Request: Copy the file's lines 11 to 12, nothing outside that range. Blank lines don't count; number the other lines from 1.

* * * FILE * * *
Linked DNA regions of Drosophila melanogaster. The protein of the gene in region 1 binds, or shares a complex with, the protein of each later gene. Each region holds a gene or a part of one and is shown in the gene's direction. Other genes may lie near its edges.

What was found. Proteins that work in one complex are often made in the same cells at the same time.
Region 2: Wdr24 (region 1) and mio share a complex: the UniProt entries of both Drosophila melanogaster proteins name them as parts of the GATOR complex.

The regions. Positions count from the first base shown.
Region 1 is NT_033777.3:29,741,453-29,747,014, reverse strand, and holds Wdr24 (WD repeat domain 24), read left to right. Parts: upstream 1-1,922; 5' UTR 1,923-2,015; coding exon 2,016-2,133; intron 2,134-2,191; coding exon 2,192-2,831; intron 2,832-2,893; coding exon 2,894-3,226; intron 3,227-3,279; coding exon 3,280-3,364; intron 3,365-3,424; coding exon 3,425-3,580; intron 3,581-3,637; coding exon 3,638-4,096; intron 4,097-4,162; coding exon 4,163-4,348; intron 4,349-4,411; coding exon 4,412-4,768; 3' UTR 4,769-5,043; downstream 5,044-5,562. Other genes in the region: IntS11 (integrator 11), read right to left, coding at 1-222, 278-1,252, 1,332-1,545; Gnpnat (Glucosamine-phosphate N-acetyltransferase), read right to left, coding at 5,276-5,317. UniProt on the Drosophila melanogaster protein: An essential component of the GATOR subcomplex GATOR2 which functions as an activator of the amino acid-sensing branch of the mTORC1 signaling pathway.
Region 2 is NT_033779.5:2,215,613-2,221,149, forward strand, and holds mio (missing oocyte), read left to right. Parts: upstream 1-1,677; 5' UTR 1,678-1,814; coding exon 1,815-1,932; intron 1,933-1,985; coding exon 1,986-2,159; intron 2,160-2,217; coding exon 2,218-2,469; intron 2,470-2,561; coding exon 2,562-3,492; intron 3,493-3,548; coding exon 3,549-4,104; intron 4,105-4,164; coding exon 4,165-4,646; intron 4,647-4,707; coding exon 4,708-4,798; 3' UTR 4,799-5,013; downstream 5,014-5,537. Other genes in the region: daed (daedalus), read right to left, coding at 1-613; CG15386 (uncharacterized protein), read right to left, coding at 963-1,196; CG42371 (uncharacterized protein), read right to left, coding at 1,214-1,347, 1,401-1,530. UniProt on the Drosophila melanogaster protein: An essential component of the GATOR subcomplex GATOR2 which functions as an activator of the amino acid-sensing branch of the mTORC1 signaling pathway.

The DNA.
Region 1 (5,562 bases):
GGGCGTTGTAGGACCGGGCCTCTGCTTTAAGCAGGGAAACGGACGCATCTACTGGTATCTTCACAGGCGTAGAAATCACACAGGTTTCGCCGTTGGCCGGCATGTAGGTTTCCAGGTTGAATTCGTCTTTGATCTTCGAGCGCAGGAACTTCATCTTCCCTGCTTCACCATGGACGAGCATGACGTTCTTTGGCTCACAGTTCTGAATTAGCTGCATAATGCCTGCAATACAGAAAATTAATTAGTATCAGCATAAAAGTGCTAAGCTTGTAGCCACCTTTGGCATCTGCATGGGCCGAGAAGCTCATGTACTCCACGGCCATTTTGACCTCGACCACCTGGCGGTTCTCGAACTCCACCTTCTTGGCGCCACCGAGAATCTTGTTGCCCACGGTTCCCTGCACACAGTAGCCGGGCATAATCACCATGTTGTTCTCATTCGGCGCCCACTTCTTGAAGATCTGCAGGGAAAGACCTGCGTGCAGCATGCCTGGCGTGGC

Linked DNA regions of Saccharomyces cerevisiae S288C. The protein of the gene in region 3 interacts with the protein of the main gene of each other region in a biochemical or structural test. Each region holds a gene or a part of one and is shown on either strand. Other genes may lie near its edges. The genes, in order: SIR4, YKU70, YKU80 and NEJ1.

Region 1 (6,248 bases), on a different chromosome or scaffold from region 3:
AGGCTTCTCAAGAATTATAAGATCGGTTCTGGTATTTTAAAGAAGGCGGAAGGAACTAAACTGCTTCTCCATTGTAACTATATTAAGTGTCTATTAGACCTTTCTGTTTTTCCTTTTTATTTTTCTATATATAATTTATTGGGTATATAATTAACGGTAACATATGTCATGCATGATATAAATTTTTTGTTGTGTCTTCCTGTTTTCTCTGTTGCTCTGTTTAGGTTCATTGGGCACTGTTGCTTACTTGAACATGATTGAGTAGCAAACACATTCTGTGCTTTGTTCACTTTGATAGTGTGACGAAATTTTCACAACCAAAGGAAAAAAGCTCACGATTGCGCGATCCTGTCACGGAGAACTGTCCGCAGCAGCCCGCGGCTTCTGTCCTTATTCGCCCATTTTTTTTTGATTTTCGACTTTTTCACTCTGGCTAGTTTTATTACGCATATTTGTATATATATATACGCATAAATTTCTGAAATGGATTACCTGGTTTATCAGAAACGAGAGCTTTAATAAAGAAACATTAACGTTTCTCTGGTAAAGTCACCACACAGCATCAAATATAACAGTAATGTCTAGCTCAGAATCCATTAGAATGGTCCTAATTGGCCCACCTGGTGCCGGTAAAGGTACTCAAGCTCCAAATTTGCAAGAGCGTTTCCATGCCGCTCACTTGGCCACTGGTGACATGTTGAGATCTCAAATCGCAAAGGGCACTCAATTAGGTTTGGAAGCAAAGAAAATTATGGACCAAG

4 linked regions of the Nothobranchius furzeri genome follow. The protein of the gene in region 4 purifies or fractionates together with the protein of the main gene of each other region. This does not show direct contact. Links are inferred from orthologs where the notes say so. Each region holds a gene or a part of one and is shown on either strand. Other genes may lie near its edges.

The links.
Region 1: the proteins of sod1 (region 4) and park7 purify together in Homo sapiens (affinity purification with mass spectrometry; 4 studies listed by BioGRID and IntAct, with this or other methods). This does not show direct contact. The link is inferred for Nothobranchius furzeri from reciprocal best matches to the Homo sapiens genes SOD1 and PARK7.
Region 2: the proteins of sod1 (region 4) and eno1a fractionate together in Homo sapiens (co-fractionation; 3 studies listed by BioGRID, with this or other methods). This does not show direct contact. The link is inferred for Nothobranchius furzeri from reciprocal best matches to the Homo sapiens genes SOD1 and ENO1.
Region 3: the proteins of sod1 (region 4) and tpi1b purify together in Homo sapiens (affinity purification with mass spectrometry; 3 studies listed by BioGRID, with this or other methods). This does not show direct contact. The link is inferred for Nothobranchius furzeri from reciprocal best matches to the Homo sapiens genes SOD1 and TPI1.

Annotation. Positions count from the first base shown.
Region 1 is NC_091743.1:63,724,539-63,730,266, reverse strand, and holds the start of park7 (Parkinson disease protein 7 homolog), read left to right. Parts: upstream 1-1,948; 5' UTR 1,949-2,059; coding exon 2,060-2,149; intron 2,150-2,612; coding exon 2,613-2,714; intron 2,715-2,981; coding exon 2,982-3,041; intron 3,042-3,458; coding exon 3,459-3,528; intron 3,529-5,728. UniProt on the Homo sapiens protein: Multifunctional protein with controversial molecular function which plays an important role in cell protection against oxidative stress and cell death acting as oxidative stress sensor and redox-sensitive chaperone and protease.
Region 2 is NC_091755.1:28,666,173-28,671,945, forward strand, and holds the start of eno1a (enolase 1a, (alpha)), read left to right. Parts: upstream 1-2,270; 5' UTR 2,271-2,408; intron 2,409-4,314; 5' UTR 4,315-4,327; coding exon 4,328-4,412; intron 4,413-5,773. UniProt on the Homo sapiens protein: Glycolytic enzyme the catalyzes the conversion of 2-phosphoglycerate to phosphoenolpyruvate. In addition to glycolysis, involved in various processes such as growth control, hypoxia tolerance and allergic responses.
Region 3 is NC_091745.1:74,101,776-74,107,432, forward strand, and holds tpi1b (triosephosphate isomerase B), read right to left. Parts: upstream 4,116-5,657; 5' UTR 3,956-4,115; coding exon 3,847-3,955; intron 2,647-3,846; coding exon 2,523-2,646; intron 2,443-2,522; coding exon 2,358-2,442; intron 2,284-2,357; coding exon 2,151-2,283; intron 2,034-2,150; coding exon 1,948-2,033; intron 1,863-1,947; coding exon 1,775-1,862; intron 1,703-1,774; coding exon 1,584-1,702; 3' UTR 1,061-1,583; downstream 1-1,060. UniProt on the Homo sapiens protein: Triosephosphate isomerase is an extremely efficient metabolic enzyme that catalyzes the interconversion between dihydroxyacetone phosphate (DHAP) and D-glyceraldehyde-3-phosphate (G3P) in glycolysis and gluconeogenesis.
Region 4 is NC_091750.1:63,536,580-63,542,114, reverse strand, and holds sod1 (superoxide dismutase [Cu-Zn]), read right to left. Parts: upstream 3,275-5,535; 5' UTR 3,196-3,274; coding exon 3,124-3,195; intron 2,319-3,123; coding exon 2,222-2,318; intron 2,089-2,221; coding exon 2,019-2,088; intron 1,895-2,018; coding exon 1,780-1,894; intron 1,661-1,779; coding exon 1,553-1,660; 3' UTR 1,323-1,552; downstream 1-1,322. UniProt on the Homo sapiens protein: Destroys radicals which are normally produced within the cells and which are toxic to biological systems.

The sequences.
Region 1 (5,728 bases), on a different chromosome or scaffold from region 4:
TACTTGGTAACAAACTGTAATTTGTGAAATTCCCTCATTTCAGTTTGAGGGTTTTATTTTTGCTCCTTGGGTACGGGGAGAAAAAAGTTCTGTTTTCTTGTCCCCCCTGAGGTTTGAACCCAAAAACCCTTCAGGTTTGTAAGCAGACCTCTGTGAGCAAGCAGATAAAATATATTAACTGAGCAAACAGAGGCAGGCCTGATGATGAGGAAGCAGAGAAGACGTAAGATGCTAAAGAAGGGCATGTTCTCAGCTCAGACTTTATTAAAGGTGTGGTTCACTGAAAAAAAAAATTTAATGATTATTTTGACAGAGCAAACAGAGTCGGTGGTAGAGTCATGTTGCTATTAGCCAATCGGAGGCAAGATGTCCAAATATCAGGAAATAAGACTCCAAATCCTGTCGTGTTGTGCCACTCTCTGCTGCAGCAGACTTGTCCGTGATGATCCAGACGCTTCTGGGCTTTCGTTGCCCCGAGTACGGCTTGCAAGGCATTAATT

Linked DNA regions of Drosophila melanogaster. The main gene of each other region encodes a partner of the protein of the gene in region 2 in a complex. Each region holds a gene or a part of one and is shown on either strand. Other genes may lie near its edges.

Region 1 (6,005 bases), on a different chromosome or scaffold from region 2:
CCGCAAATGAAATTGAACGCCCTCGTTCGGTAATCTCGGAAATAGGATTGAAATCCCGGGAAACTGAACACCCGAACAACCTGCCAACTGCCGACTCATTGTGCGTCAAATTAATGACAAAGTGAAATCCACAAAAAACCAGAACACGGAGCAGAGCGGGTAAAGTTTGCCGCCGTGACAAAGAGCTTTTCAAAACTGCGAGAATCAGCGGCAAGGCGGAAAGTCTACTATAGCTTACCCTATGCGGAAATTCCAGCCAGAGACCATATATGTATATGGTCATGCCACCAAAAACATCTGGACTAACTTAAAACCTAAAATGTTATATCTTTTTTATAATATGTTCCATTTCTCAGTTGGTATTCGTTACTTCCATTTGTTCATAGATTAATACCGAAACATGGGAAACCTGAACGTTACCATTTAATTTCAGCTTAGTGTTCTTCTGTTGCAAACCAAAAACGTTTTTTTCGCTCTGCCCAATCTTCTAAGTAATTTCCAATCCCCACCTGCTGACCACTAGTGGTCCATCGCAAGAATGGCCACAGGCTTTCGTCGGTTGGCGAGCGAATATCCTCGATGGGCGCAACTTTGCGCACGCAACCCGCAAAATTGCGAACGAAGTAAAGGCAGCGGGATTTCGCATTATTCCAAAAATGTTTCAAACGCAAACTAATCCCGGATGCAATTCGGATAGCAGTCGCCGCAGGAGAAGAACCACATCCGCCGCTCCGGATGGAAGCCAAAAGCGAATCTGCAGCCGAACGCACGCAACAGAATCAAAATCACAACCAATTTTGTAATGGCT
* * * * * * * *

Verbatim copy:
Region 1 (6,248 bases), on a different chromosome or scaffold from region 3:
AGGCTTCTCAAGAATTATAAGATCGGTTCTGGTATTTTAAAGAAGGCGGAAGGAACTAAACTGCTTCTCCATTGTAACTATATTAAGTGTCTATTAGACCTTTCTGTTTTTCCTTTTTATTTTTCTATATATAATTTATTGGGTATATAATTAACGGTAACATATGTCATGCATGATATAAATTTTTTGTTGTGTCTTCCTGTTTTCTCTGTTGCTCTGTTTAGGTTCATTGGGCACTGTTGCTTACTTGAACATGATTGAGTAGCAAACACATTCTGTGCTTTGTTCACTTTGATAGTGTGACGAAATTTTCACAACCAAAGGAAAAAAGCTCACGATTGCGCGATCCTGTCACGGAGAACTGTCCGCAGCAGCCCGCGGCTTCTGTCCTTATTCGCCCATTTTTTTTTGATTTTCGACTTTTTCACTCTGGCTAGTTTTATTACGCATATTTGTATATATATATACGCATAAATTTCTGAAATGGATTACCTGGTTTATCAGAAACGAGAGCTTTAATAAAGAAACATTAACGTTTCTCTGGTAAAGTCACCACACAGCATCAAATATAACAGTAATGTCTAGCTCAGAATCCATTAGAATGGTCCTAATTGGCCCACCTGGTGCCGGTAAAGGTACTCAAGCTCCAAATTTGCAAGAGCGTTTCCATGCCGCTCACTTGGCCACTGGTGACATGTTGAGATCTCAAATCGCAAAGGGCACTCAATTAGGTTTGGAAGCAAAGAAAATTATGGACCAAG